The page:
With a Small Turnout, Protests in Algeria End with Arrests but not all Lost
[The North Africa Journal] The call for a nationwide march for February 12 failed to draw the crowds that organizers hoped. Only an estimated 2,000 people managed to gather in the capital’s central square Place du 1ier Mai. Some say that the show of force of the government scared many potential participants who decided to stay at home. However, the protesters delivered their message to the government that meaningful political and economic reforms must be enacted and the rule of law implemented.
Today, some 300 people were arrested nationwide. Dozens of arrests were made in the Place du 1ier Mai in downtown Algiers and the police managed to stop the march there. There were some 70 arrests in Oran and about 30 in Annaba according to the Algerian Human Rights League (LADDA). Gatherings took place in other cities including Constantine in the east of the country.
Despite their small numbers, the protestors were vocal and their message was clear. Anti government slogans were heard, in particular attacking Prime Minister Ahmed Ouyahia and the regime broadly.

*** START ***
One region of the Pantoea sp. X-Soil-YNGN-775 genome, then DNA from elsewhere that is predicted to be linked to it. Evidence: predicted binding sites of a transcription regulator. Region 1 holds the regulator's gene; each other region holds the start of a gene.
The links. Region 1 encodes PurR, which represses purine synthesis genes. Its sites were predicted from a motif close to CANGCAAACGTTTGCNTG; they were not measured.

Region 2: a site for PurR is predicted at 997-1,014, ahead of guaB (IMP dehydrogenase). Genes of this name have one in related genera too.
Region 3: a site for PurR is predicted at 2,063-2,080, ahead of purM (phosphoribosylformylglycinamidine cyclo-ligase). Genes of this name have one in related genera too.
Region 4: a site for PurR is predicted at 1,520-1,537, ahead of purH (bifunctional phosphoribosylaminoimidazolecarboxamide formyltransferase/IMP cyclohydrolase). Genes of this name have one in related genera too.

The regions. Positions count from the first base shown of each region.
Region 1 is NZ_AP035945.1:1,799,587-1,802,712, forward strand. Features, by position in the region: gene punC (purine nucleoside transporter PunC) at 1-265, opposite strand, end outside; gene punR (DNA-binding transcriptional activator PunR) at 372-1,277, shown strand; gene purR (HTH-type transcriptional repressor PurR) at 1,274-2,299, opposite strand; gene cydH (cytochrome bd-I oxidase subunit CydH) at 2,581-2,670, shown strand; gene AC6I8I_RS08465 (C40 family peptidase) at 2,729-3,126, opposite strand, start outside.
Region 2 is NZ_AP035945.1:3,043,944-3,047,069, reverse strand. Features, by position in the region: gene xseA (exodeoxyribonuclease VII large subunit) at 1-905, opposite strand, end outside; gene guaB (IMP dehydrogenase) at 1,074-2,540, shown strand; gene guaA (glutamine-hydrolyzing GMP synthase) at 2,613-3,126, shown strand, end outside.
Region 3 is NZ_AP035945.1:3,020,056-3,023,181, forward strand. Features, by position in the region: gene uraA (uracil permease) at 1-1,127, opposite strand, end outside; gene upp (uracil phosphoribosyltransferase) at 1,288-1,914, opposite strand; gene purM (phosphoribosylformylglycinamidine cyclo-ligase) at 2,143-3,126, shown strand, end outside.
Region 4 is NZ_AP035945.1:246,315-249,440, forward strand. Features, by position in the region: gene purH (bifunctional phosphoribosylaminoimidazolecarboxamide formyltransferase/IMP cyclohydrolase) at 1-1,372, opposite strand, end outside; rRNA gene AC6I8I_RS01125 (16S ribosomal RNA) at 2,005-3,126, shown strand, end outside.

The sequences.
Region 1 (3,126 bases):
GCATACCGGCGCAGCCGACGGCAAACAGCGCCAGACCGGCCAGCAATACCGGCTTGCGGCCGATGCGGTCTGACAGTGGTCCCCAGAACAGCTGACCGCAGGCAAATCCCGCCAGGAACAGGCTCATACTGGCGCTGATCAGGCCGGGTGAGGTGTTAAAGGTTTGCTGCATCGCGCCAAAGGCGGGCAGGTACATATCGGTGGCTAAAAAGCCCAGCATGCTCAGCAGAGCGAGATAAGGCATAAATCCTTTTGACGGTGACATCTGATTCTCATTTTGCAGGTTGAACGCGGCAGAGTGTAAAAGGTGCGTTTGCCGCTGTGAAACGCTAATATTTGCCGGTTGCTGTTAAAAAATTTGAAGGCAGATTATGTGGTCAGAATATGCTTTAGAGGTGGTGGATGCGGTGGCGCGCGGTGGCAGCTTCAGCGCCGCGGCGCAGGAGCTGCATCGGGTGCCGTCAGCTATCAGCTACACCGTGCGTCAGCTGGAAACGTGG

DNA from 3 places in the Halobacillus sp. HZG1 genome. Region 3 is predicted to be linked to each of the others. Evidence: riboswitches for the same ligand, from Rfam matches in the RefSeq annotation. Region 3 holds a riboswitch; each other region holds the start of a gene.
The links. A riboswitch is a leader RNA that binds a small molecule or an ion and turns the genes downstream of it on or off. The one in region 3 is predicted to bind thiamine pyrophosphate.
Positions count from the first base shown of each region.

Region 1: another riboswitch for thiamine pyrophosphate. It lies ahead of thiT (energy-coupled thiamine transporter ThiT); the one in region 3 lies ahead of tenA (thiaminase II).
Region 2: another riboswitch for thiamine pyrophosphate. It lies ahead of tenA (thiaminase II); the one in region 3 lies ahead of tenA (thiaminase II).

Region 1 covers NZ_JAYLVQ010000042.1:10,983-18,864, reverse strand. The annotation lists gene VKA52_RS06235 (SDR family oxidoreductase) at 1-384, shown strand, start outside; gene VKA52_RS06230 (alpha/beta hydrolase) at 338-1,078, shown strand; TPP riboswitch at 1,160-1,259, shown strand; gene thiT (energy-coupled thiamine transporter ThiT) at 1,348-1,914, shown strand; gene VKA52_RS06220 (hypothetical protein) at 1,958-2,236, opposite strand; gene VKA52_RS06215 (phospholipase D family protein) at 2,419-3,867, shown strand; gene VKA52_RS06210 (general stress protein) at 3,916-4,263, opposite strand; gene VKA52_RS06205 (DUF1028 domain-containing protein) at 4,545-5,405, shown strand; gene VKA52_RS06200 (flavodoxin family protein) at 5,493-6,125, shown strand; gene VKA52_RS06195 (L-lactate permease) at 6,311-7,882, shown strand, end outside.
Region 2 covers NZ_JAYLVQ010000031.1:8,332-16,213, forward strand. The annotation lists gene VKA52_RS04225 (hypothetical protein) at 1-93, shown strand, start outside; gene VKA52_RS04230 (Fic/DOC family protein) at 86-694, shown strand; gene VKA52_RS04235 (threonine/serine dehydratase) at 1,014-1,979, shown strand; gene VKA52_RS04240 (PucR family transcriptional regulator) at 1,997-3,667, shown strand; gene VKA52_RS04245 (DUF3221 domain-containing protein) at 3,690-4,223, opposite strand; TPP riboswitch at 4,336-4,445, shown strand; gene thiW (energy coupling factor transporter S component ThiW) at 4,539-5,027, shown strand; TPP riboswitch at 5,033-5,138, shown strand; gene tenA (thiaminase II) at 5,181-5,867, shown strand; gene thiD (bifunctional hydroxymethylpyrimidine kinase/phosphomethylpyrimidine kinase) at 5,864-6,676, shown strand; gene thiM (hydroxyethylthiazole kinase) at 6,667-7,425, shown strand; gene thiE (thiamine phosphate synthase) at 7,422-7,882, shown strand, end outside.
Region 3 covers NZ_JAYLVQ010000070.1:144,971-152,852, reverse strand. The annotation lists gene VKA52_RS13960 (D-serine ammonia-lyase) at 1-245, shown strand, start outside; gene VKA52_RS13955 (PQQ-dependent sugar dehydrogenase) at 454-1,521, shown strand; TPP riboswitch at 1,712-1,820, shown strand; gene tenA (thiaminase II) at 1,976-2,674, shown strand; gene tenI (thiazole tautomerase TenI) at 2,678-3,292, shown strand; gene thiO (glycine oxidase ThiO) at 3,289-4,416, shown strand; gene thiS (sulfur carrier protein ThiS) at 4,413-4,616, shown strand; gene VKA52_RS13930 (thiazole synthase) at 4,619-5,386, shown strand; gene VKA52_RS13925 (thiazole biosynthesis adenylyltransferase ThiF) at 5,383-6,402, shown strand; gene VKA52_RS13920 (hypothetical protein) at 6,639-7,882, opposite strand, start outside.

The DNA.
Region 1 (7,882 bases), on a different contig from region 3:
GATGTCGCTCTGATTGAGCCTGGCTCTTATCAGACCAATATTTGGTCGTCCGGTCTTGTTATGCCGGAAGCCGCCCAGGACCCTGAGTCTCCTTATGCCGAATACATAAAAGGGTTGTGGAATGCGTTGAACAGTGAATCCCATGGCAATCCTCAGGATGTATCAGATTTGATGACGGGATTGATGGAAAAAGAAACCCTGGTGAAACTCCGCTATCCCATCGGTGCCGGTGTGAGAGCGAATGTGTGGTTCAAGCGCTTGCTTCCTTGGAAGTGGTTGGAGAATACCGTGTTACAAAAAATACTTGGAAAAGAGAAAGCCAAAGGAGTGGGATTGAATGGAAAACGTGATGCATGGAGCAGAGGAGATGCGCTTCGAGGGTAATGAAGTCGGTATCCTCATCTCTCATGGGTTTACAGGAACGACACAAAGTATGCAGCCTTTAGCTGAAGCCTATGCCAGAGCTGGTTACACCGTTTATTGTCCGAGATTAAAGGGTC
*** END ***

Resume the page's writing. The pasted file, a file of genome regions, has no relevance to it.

Meanwhile, small counter demonstrations also took place, with individuals chanting pro-government and pro-Bouteflika slogans. As in Egypt, it is believed these individuals, probably members of the FLN and RND governing parties may have been paid.
The demonstrations took place in a heightened security environment. The entire city was under the control of estimated 30,000 police agents. So much so that an observer says “the city looks like a penitentiary.” Train service was suspended, and bus service was reduced to minimum.
In our opinion, in the events in Algeria, while not rising to the level of Tunisia or Egypt, independent and peaceful voices continue to send strong signals to the entrenched Bouteflika government that democratic changes and reform must take place, above and beyond the basic economic grievances. While the youth has not taken part to the movement on Saturday, the Algerian government has a historical chance to deal with the democratic aspirations of its people, starting with the lifting of the state of emergency to dealing with corruption, a broken administration, a political system that needs fixing, etc. While these demands are legitimate, we continue to question whether the current leadership is willing to compromise.